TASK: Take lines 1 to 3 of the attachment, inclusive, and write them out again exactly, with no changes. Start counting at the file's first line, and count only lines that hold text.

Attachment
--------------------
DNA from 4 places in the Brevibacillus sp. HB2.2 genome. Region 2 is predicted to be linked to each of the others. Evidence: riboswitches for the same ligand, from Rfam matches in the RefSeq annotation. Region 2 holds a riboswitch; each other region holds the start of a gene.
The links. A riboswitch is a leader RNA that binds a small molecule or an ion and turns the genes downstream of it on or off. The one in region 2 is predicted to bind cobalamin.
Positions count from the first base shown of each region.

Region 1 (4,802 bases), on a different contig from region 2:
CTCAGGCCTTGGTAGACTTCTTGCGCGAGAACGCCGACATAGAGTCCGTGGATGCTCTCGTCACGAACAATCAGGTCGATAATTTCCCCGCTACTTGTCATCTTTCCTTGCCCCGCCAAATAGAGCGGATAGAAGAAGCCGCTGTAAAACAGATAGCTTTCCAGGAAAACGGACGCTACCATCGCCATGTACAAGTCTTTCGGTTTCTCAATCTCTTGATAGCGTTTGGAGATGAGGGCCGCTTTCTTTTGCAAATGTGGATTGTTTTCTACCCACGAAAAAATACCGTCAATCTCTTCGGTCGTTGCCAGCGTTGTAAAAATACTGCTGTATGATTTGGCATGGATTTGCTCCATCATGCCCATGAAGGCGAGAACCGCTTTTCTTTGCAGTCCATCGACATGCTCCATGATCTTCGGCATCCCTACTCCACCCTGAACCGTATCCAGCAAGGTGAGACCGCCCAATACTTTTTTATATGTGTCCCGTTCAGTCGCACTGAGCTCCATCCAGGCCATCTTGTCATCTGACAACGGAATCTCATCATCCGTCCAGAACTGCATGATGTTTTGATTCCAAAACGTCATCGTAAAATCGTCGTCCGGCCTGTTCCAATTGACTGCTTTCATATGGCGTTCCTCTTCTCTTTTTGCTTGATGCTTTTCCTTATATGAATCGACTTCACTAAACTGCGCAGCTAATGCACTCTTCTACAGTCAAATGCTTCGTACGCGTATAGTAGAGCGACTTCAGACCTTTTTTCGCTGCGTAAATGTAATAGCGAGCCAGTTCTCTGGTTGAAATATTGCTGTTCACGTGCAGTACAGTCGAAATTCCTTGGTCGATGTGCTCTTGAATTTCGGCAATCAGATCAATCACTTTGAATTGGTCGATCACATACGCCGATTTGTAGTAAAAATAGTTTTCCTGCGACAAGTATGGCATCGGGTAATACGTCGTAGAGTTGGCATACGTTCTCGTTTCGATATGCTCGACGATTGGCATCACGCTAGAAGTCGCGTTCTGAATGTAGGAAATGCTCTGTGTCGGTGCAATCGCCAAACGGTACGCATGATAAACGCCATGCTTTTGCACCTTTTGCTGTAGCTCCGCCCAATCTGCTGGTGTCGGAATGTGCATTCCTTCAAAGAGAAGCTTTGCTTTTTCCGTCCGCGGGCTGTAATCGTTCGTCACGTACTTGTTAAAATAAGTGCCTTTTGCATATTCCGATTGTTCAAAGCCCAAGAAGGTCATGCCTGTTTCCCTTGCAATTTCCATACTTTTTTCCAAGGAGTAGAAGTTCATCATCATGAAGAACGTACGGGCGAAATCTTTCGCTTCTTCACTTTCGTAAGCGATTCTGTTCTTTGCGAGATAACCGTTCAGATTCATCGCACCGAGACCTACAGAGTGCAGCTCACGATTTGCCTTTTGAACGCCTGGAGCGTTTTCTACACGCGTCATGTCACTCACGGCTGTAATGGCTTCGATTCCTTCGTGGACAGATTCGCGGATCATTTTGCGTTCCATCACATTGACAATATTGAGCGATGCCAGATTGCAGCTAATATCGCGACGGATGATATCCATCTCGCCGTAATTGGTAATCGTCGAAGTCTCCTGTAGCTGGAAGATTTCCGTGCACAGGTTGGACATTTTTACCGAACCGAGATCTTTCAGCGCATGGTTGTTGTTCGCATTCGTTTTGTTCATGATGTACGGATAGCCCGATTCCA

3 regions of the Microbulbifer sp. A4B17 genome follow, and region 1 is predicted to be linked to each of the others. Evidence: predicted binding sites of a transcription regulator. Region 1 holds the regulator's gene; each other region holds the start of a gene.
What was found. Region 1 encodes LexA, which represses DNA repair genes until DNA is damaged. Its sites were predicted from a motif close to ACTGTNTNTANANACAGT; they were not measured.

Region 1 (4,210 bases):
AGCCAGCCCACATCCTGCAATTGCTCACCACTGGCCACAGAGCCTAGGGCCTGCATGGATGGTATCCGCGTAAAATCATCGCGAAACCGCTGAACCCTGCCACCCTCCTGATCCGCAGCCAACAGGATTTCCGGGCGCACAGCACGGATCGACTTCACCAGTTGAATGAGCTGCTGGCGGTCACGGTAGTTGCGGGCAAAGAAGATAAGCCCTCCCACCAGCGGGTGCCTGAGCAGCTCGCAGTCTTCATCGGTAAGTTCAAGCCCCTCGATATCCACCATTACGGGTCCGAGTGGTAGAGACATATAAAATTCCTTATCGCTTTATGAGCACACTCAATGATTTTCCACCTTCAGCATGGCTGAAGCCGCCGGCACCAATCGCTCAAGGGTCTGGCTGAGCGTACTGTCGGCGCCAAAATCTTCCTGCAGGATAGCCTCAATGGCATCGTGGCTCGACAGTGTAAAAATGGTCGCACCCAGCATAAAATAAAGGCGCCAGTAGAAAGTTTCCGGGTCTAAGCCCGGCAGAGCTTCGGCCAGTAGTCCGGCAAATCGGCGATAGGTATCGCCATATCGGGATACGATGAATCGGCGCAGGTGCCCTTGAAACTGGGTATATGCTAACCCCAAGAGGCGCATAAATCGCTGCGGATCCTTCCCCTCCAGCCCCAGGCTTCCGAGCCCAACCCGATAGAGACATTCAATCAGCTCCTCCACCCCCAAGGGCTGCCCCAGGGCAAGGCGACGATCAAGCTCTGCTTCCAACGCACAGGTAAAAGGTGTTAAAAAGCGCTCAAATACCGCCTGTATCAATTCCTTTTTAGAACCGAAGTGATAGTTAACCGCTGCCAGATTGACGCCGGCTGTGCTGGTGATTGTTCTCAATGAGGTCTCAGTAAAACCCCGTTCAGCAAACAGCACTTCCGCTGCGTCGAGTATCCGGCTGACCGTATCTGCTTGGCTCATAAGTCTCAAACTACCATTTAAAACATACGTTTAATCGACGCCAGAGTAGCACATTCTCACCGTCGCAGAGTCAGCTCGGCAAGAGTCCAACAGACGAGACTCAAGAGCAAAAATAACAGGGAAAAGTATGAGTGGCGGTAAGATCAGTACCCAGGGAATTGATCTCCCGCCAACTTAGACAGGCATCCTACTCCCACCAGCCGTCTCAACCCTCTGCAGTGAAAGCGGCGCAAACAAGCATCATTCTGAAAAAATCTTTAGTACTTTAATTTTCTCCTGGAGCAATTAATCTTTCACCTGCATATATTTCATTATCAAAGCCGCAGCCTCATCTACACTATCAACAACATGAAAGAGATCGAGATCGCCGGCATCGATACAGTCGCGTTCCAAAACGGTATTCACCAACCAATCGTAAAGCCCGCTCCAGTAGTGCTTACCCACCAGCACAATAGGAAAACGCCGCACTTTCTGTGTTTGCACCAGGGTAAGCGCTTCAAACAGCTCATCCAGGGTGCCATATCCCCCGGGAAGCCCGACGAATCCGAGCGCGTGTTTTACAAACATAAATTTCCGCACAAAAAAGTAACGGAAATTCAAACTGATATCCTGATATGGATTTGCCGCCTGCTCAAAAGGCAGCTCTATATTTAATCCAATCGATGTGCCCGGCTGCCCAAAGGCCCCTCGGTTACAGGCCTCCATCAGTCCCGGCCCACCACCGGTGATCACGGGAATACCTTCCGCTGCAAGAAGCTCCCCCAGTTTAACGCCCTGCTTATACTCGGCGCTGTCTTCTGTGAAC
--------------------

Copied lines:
DNA from 4 places in the Brevibacillus sp. HB2.2 genome. Region 2 is predicted to be linked to each of the others. Evidence: riboswitches for the same ligand, from Rfam matches in the RefSeq annotation. Region 2 holds a riboswitch; each other region holds the start of a gene.
The links. A riboswitch is a leader RNA that binds a small molecule or an ion and turns the genes downstream of it on or off. The one in region 2 is predicted to bind cobalamin.
Positions count from the first base shown of each region.